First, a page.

ST. LOUIS — If you weren’t sure the next great rivalry in baseball was playing before your eyes in St. Louis this week, take a second look at the first two games of the season between the Cubs and Cardinals.
“I sensed it the first game here,” third baseman Kris Bryant said.
A powerful pitching performance by young Cardinals ace Carlos Martinez on Sunday was followed by 25-year-old Randal Grichuk’s walk-off hit in the ninth. An equally powerful pitching performance by Jake Arrieta on Tuesday turned into a 2-1 victory for the Cubs. Arrieta also got some help from 22-year-old center fielder Albert Almora Jr., who robbed Matt Adams of a home run in the seventh.
“I feel like we’re going to have a lot of these this year against those guys,” Arrieta said.
On successive days this week, the Cardinals announced a contract extension that assures the influence of veteran leader Yadier Molina for another three years and a six-year extension for 26-year-old outfielder Stephen Piscotty. Infielder Kolten Wong, 26, is in the second year of a five-year deal. And Martinez is just 25 and under club control for seven more years.
The Cubs fielded the youngest team in World Series history last fall.
“It’ll be cool to see how the rivalry continues to grow and how we play against each other,” said Bryant. “Hopefully, we have a lot of playoff games against them.”
For all the talk of this being a rivalry for decades, the fact is it has been a rivalry largely in name and geography only for much of that time.
If the Cubs and Cardinals finish with winning records it will mark the first time since 1967-69 they’ve done that for three consecutive years.
“With all the young guys, especially with some of the contracts they’ve signed, they’re going to be there for a while,” Cubs pitcher Kyle Hendricks said. “You’re going to be seeing guys year in and year out. It’ll make it fun, for sure.”
Cardinals manager Mike Matheny acknowledges the rivalry could overtake the Red Sox and Yankees for prominence.
“I was just talking to Jon Lester about that the other day, about the years I was in New York,” said Cubs catching coach and strategist Mike Borzello, a bullpen catcher for the Yankees’ dynasty teams of the late 1990s and into the late 2000s, when many believe the Red Sox and Yankees were at the height of their not-so-friendly rivalry.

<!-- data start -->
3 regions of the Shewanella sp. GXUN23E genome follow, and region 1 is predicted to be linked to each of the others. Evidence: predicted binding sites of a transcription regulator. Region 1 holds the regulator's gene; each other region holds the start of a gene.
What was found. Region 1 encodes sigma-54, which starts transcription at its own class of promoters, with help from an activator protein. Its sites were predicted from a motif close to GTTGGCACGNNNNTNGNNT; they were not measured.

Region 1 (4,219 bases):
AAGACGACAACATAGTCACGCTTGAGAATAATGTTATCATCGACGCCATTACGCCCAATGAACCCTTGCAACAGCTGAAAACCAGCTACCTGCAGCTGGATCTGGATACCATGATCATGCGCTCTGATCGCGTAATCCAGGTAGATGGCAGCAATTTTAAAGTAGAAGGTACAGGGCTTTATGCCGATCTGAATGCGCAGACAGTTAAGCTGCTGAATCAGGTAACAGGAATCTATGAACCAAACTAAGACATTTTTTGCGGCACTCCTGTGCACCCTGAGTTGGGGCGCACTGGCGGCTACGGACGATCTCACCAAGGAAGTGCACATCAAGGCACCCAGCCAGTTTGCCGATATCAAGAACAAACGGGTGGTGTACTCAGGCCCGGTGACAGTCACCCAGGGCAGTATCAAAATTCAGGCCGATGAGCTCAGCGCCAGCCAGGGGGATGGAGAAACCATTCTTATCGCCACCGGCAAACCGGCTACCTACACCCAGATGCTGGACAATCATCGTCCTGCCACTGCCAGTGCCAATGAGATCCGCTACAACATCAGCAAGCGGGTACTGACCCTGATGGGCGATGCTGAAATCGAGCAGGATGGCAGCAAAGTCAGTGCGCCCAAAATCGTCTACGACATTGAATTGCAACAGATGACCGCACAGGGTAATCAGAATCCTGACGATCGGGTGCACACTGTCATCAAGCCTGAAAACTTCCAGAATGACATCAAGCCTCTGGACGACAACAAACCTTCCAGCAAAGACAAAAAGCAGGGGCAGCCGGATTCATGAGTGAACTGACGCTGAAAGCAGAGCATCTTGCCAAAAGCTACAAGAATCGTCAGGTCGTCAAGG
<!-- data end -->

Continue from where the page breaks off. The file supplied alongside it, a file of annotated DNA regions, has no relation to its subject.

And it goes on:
“And then you come to this one, and I think this is building towards that. Obviously, rivalries are always there — Dodgers-Giants, Yankees-Red Sox, Cardinals-Cubs. But then it goes to another level at times, where both teams are good and the fan bases are so strong on each side.
“I think for the first time this has finally become a real rivalry.”
At least for the first time since perhaps the 1930s.
For a 14-year stretch from 1926 to ’39, the Cubs and Cardinals were the most consistent, top-flight pair of rivals in the game.
The Cubs had a winning record in all 14 of those years, and the Cardinals 12. The Cardinals beat out the Cubs to reach the World Series five times in that stretch, with the Cubs overcoming the Cards to reach the Series four times in that span.
“It’d be great for baseball,” said Cubs general manager Jed Hoyer, who lived the Boston side of the Yankees-Red Sox rivalry for much of the 2000s.
“Certainly, [the Cardinals have] made us better. When you know you have to achieve such a high level to win your division, I think they kind of push us. I think that’s good for both sides. If we’re doing that for them right now, that’s great.”
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